How to Quarterback a Family Holiday Huddle
Openly discussing important matters during the holiday season can bring your family closer.
November 19, 2018
The holiday season’s approach is often marked by the return of cooler weather and plenty of football games. But did you know that it's also the perfect time to help secure the transfer of your wealth across generations?
When it comes to financial matters, it's common for family members to have different visions, ideas and values, and that can sometimes lead to breakdowns in trust and communication. Here's how to quarterback a frank, open discussion – a family huddle – to help prevent problems long before they start.
Create a gameplan sooner rather than later.
As soon as possible, in fact. By planning these meetings years before they’re critically needed, you can control the conversation and approach more sensitive topics in a positive way. The holidays can be a good time to hold these discussions, since everyone is already gathered together and in a good frame of mind.
Include the right players.
For some families, this might mean immediate family members only; for others, it’s extended relatives, too. You’ll have to decide what's right for your family, but at the very least, you and your spouse or partner should be on the same page. Having one-on-one conversations with certain members before the family gathering may also help you create a constructive agenda and avoid surprises.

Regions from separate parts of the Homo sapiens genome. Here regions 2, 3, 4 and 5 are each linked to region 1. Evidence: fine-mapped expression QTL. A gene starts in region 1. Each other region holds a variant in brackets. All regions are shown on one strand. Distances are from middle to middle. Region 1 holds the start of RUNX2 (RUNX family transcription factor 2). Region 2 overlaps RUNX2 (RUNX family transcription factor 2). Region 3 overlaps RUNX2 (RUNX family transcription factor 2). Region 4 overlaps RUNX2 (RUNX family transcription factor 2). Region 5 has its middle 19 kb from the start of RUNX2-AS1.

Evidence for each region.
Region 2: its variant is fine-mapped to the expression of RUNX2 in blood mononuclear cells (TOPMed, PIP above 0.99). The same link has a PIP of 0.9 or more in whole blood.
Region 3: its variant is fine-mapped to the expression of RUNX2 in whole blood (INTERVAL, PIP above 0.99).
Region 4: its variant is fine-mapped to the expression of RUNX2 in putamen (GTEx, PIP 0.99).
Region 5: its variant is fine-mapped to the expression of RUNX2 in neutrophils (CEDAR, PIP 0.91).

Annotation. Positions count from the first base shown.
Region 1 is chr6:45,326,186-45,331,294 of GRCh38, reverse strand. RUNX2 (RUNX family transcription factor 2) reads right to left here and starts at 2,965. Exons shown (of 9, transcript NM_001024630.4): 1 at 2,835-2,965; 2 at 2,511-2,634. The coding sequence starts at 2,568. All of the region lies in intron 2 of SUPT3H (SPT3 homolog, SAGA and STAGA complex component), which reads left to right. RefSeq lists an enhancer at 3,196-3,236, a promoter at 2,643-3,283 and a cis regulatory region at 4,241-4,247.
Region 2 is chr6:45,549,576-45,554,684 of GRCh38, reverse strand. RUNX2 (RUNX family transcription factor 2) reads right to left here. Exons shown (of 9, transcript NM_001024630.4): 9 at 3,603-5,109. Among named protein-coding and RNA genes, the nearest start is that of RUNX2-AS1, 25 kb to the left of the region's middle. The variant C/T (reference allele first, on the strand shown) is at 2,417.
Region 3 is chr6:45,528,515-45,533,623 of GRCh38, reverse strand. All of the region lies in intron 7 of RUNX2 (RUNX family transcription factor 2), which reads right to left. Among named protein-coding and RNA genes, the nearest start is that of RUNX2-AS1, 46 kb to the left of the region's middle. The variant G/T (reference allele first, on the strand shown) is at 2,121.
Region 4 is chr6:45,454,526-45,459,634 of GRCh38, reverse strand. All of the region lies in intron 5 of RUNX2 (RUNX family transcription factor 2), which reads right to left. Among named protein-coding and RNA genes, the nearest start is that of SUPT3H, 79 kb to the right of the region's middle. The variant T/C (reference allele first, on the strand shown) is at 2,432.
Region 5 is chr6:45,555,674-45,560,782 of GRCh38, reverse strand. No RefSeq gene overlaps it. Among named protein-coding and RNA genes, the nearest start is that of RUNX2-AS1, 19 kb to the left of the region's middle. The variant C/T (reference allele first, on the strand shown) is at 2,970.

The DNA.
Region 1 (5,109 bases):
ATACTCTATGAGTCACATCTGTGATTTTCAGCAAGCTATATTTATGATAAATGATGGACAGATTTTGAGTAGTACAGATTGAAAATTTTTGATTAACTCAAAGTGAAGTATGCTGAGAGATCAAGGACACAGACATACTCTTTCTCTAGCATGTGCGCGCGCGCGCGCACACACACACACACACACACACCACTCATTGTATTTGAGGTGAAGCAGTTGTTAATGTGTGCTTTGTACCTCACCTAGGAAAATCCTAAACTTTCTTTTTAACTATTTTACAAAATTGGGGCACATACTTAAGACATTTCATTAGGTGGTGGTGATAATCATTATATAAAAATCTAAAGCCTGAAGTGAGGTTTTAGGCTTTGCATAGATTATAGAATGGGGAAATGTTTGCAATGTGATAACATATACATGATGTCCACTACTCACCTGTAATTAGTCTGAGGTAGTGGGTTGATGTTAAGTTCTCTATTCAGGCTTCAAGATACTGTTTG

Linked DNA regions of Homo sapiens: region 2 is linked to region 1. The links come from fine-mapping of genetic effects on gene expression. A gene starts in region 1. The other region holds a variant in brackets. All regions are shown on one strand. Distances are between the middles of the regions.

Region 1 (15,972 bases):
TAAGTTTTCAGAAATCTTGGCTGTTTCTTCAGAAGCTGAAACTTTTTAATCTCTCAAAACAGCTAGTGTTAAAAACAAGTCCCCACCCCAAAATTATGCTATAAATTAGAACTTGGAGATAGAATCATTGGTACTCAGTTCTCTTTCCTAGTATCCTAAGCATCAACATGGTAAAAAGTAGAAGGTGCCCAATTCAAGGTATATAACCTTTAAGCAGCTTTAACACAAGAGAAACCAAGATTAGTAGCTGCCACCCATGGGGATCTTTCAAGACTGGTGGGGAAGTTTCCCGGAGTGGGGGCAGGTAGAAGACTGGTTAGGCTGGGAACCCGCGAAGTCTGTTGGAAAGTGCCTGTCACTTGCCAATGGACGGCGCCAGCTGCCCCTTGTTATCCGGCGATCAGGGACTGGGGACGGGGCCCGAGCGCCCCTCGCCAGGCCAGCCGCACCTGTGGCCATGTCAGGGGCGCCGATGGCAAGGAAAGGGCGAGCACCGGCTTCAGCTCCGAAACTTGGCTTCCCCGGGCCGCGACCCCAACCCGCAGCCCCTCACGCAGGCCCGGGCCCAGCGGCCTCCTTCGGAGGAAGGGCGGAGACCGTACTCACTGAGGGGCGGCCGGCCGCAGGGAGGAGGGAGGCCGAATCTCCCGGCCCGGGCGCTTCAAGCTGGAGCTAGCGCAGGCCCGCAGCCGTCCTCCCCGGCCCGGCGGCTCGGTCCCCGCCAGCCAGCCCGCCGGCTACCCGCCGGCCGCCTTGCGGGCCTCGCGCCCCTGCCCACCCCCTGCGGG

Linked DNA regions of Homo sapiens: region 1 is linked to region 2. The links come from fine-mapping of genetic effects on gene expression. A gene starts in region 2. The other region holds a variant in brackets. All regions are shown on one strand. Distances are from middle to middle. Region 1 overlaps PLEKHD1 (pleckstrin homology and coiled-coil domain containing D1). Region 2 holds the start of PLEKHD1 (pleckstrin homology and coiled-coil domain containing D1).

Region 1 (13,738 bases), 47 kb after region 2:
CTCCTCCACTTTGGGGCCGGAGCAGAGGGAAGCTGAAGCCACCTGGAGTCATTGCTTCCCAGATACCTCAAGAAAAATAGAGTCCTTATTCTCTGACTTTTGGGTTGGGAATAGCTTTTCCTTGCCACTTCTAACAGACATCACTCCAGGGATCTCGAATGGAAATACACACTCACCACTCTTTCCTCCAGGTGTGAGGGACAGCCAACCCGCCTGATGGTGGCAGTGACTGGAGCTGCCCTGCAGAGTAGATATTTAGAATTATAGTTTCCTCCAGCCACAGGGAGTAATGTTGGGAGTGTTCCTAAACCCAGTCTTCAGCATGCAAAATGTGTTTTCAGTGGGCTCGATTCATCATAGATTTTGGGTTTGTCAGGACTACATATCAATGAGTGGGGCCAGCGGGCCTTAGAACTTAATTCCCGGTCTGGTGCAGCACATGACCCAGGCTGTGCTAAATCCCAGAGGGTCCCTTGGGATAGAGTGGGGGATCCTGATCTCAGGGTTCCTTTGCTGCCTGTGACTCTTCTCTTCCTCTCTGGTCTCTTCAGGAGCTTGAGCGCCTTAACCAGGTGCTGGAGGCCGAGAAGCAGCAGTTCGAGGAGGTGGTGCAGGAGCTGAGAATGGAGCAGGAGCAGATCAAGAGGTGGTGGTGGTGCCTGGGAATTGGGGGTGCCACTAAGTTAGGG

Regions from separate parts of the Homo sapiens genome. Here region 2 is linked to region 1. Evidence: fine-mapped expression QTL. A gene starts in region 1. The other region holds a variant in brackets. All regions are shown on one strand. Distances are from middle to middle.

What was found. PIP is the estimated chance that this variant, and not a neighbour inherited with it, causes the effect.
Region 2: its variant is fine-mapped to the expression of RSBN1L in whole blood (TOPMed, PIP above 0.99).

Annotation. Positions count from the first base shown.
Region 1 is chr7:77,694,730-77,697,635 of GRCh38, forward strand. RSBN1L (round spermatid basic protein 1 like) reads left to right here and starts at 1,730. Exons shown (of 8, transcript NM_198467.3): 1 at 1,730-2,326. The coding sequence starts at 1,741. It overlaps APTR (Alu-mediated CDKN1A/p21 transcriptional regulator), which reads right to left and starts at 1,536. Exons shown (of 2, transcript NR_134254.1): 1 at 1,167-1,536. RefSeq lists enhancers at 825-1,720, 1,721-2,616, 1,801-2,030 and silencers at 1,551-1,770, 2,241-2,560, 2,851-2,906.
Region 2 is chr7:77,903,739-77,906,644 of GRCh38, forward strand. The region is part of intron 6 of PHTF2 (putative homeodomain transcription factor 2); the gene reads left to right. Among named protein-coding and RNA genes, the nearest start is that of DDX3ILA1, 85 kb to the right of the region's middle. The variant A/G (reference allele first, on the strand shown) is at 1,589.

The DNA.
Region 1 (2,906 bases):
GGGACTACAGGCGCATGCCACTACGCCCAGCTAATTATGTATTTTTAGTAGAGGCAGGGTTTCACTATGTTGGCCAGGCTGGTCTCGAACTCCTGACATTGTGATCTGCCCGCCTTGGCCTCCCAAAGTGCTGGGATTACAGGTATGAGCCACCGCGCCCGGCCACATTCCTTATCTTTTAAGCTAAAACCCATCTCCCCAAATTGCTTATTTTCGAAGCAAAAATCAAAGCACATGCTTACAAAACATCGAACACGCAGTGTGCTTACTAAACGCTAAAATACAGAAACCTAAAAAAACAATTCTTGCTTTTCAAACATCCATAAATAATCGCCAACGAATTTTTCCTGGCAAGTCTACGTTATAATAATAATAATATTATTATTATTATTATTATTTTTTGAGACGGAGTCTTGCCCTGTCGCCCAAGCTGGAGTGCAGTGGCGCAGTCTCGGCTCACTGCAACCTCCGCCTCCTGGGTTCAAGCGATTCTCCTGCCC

Open the lines of communication.
Topics of discussion will vary, but you should discuss matters that impact the smooth transition of wealth – these might include wills, the location of important estate documents, and even funeral and burial preferences. Go into as much detail as you are comfortable with. Take particular note of life changes among family members (births, deaths, marriages, divorces, etc.) that can affect legacy planning. As you discuss these topics, allow family members to express their thoughts, feelings and questions.
Go the extra yard.
After your meeting, review what was discussed and how new information may impact your financial and estate plans. Consider introducing your family to your professional advisors (accountants, lawyers, financial advisors, etc.) if you feel it's appropriate. And most importantly, plan to huddle up again to keep the conversation going.